Sunday, December 24, 2023


Isn’t it odd how a “little permission” for something becomes the norm. When the Church, and yes, for pastoral reasons that were contrived, allowed for vigil Masses, it was very, very narrow. The Mass had to start at 7 PM, no earlier and it was for those who could not make it on Sunday, like those who the medical industry and other service jobs who were required to work on Sunday.

Well, well, well. Today it is the Mass of default for the elderly and everyone else who wants to enjoy Sunday without the hassle of going the Mass. And in some places the Vigil can be at 2 pm on Saturday. Most allow for 4 pm. 

This changed our Christmas traditions in many unfortunate ways. The majority of Catholics now celebrate Christmas on the 24th of December to get it over with. In my parishes, I had a 4 pm Children’s Vigil, 6pm for others, 8 pm for some strange reason. Christmas Day only at two Masses, 12 Midnight and 10 AM the Day of and it was sparsely attended. 

That’s how a virus works and corrupts and we can certainly apply it to other things in the Church to this day with new Covid-like viruses being unleashed on the sacraments.

My successor at St. Anne’s Church in Richmond Hill is bucking the trend. When I was there, because the Church seats about 1,200, I had two Vigil Mass, both packed, one at 5 PM, billed the children’s Mass and the other at 8 PM to take the place of the Midnight Mass and then one on Christmas Day at 10 AM.

The “new” pastor this year is only having Christmas Midnight Mass at midnight—how novel and one Mass on Christmas Day. I wonder how that will work and how many families with small children will go elsewhere. But it is a sea change that won’t be uncontroversial but a good change in my mind. I think, though, if one does this, there should be two or more Christmas Day Masses in the morning. 

The least bishops could do is the set what time the first Vigil Mass can take place as is done for the Easter Vigil. I would suggest that it be a 9 PM on the 24th. Or, be bold, say there can be no vigil Masses anymore. Sunday and Holy Day Masses can start at 12 midnight and all day, if one wants to, on Sunday and the actual Holy Day.

What do you think?


rcg said...

Yeah, it did ‘precess’ over time. We went to Midnight Mass and got to sleep in. We also got to dig into snacks when we got home. Then began the travels to visit relatives. My uncle played the organ for Mass so it was really a family tradition that was actually a lot of fun.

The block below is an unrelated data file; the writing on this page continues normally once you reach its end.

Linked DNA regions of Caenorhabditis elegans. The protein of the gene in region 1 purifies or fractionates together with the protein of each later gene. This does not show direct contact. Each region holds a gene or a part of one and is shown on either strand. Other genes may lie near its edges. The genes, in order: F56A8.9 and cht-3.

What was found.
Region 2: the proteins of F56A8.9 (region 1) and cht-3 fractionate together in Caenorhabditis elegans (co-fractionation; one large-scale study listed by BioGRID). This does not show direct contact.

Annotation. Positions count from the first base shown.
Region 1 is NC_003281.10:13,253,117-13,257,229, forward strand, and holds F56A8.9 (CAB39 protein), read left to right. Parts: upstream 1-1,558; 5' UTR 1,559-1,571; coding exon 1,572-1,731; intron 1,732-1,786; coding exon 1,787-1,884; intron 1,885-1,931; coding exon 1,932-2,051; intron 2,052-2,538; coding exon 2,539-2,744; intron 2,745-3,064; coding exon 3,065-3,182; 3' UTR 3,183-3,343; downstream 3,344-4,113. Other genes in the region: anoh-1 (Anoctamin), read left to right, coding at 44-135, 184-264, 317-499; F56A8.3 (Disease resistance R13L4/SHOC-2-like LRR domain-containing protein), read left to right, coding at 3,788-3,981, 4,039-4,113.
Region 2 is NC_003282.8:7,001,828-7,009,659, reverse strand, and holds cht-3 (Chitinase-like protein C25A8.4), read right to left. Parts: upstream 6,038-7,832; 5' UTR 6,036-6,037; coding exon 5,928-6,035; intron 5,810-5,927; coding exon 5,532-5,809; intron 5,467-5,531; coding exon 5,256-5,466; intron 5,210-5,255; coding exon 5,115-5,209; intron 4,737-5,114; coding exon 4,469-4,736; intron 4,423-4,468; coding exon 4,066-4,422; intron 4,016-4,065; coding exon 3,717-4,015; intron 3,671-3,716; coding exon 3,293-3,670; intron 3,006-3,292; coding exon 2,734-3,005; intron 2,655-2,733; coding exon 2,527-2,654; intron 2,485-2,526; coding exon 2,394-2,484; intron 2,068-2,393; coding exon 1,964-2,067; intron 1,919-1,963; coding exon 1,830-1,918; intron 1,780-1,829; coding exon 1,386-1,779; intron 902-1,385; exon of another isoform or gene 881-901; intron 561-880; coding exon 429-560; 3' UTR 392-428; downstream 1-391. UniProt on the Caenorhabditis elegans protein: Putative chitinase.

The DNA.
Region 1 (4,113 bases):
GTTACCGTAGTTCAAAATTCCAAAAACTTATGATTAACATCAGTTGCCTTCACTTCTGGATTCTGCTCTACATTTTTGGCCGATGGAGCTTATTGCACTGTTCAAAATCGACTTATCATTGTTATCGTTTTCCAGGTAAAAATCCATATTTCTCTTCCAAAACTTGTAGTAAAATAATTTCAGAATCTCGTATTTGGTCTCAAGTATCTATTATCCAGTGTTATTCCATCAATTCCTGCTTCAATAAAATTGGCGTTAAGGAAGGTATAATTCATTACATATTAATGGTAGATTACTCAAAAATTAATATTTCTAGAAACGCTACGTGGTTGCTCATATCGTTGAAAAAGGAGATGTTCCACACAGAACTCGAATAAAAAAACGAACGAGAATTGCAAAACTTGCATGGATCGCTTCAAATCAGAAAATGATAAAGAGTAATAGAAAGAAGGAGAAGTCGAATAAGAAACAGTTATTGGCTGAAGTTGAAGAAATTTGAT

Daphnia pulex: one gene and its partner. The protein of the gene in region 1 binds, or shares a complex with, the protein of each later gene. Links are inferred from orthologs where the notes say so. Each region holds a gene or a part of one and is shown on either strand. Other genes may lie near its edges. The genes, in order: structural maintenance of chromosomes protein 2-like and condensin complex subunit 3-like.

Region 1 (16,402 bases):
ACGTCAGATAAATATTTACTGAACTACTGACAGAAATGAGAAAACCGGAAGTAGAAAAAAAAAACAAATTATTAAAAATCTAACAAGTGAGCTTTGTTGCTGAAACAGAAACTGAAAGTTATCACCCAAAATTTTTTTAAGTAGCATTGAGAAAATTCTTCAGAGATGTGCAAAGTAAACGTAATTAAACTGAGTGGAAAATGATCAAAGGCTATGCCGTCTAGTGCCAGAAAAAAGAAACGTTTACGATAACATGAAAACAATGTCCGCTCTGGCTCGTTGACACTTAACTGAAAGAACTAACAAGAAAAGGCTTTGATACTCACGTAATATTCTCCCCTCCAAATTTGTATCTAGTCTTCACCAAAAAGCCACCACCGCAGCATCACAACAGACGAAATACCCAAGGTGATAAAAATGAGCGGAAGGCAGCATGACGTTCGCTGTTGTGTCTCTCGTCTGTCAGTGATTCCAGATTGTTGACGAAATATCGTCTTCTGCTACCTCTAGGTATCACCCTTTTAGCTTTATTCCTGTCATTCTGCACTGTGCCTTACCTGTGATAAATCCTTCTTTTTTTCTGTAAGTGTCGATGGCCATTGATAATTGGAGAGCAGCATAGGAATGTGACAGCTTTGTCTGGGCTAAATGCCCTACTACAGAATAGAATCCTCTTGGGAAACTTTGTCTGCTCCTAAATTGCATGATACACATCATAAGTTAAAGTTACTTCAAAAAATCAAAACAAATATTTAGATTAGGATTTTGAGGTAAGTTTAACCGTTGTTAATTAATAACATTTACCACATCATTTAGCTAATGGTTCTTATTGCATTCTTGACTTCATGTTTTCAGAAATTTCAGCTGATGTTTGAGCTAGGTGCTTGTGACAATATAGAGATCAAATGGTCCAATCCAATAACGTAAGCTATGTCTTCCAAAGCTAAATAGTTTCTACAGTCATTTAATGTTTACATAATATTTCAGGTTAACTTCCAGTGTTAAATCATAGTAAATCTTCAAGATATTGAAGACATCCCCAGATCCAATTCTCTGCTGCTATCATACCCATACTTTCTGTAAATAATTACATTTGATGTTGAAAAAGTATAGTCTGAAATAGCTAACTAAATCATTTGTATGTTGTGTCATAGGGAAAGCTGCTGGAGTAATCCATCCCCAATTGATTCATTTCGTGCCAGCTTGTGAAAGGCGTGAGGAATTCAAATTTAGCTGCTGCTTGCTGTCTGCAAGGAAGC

Also, there has become a tension over starting Christmas too early. I agree, but the anticipation of the birth of a child, I can say from experience, is joyful and everyone asks when the child is due. So it starts early. The time right after the birth is clearly the dawn of a new age, a new life amongus, that changes everything to revolve around it. Celebration and sober dedication idecdnds from Joy.

ByzRus said...

Agree. Options proliferate more options.

TJM, I've been slammed and have missed our chats. Hope you are doing well as I don't know how else to find you but here.

Wishing all a very blessed Feast of the Nativity. Christ is Born! Glorify Him!

TJM said...


Good to hear from you. I hope things ease up soon! A great benefit of being retired.

A Blessed and Merry Christmas to you and yours!

ByzRus said...


Likewise, a very blessed and Merry Christmas to you and your family!

Fr Martin Fox said...

I would say, of course, it's so very hard to claw back. Even if, as a pastor, I am prepared to endure the blowback, I have to weigh whether to have that particular battle now, or else put my energy and time into other struggles ahead of that. Maybe in ten years I'll get back to it (assuming other contentious matters are resolved). My view is that I can anticipate certain changes being both necessary and involving lots of explanation and patience, and it makes sense to order them such that success for one makes subsequent successes more likely. Exactly what that order is, is not self-evident; it varies from parish to parish.

That said, as much as I love *Midnight* Mass, the Missal refers to "Mass at Night," and as a now-departed colleague observed, for centuries, people wouldn't have easily known just when *midnight* was. And, I must say, getting up even for a 9 am Mass on Christmas, after having Midnight Mass, gets harder every year.

Right now it's fairly bright outside, and our first two "vigil" Masses for the "family" of parishes I am responsible for began 20 minutes ago -- offered by two of my colleagues, of course; I will depart shortly for the 4:30 pm "vigil" at the third campus.

Catechist Kev said...

Merry Christmas, Fr. McDonald! 😀

Praise God from Whom all blessings flow this Holiest of Nights when Christ was born. ✝

Unknown said...

Of course, "vigil" Masses these days bear no resemblance to vigils in the Catholic tradition. Traditionally, they always had distinct readings, and the days usually called for fasting/abstinence. Now, a "vigil" Mass is more properly called an anticipated Sunday Mass, except for the Easter Vigil and, if celebrated using the unique propers for Saturday evening, the Vigil of Pentecost.

Interestingly enough, one of the original reasons advanced for Saturday evening Masses fulfilling the Sunday obligation was to make things easier for people going on Sunday ski trips. Make of that "pastoral" accommodation what you will